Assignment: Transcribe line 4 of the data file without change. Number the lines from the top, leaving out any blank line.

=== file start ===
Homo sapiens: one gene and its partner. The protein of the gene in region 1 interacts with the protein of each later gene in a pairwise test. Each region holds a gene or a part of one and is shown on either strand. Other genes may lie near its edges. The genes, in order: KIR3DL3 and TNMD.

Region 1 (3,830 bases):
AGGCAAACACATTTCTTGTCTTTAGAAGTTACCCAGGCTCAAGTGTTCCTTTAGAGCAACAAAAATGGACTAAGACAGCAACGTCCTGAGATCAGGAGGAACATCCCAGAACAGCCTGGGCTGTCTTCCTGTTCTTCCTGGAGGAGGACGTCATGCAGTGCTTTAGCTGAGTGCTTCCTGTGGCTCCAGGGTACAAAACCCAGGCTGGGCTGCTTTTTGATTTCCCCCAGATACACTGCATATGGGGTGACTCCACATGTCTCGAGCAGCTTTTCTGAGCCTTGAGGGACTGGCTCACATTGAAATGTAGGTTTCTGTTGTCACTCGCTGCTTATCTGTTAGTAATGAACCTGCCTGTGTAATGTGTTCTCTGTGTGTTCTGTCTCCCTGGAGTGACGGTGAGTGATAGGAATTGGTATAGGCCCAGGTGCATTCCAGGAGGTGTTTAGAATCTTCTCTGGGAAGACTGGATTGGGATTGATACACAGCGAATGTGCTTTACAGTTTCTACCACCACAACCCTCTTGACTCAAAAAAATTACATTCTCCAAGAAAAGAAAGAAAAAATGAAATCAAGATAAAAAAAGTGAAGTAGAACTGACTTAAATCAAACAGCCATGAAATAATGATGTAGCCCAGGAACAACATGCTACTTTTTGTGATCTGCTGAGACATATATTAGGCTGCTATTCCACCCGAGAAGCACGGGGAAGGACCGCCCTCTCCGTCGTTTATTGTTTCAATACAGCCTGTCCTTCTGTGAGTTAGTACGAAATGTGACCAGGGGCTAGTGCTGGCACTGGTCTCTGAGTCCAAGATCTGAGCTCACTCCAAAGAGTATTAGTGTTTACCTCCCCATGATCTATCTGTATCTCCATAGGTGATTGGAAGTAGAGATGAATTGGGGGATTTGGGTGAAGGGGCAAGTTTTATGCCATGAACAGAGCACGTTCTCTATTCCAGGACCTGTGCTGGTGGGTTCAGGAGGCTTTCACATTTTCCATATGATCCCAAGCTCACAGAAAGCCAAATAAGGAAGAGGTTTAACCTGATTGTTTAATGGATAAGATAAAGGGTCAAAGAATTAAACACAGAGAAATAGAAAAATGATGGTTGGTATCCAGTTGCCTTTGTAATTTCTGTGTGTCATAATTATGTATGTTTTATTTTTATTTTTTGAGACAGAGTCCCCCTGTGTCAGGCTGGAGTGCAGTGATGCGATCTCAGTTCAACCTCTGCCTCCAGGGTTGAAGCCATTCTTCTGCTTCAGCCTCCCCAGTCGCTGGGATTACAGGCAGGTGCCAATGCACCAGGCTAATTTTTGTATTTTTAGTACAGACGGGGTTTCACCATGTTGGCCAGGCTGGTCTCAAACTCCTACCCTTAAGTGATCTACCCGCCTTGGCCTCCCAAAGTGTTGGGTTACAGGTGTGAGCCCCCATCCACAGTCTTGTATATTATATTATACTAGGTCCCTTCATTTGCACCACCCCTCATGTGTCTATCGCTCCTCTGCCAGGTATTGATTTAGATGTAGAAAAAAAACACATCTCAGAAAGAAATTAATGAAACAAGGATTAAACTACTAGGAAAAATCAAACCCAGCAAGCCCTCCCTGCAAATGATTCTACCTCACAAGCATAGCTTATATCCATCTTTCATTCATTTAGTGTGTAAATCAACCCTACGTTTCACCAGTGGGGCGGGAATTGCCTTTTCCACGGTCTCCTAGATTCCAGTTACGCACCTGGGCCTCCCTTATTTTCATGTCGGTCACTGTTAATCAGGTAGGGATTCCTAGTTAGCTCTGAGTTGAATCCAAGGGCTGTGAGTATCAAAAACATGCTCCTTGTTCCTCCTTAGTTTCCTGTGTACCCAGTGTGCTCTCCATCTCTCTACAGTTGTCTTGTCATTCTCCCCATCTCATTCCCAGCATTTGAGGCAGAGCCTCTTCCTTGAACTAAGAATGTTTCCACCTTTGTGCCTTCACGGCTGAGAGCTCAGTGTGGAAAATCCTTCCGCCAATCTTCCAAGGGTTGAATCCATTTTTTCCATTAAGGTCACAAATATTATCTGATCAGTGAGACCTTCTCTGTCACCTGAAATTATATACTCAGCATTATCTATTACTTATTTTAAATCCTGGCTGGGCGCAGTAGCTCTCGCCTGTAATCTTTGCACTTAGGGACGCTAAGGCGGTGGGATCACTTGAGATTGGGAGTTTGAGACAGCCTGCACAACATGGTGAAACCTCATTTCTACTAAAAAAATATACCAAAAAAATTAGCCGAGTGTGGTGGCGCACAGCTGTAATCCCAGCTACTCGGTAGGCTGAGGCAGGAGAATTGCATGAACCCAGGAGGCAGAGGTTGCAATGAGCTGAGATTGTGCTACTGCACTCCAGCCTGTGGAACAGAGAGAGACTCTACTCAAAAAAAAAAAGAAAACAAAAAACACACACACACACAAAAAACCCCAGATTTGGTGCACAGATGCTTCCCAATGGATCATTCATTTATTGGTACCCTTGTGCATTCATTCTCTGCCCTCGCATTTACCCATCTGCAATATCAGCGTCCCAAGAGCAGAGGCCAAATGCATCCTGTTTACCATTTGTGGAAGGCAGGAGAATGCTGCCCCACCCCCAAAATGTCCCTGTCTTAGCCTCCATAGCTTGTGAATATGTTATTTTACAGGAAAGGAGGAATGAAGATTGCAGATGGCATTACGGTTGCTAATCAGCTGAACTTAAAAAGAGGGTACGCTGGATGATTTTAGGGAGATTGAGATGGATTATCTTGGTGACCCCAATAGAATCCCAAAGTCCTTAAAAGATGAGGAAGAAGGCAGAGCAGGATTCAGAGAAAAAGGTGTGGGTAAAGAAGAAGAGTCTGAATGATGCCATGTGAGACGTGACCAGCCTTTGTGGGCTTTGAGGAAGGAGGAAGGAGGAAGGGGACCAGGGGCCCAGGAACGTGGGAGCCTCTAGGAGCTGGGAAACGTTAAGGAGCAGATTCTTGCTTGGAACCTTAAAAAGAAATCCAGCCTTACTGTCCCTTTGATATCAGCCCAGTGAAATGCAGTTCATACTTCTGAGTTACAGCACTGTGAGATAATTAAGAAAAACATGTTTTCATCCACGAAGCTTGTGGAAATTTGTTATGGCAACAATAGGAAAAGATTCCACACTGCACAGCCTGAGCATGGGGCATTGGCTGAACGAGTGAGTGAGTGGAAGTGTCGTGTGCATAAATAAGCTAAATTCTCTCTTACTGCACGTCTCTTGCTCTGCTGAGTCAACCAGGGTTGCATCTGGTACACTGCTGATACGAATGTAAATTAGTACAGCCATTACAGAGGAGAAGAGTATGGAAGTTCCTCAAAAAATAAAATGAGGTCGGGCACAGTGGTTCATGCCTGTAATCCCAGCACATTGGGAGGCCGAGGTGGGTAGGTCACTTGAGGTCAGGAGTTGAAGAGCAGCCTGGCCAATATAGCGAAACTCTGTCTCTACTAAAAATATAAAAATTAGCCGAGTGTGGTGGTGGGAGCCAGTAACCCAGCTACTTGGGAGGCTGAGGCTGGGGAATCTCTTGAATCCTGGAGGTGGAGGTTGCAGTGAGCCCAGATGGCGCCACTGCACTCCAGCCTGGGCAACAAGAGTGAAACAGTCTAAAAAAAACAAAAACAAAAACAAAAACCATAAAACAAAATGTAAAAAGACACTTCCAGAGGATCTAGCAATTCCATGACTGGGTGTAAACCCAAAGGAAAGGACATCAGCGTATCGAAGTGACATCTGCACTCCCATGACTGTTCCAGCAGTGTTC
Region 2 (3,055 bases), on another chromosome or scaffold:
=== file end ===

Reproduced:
Region 2 (3,055 bases), on another chromosome or scaffold: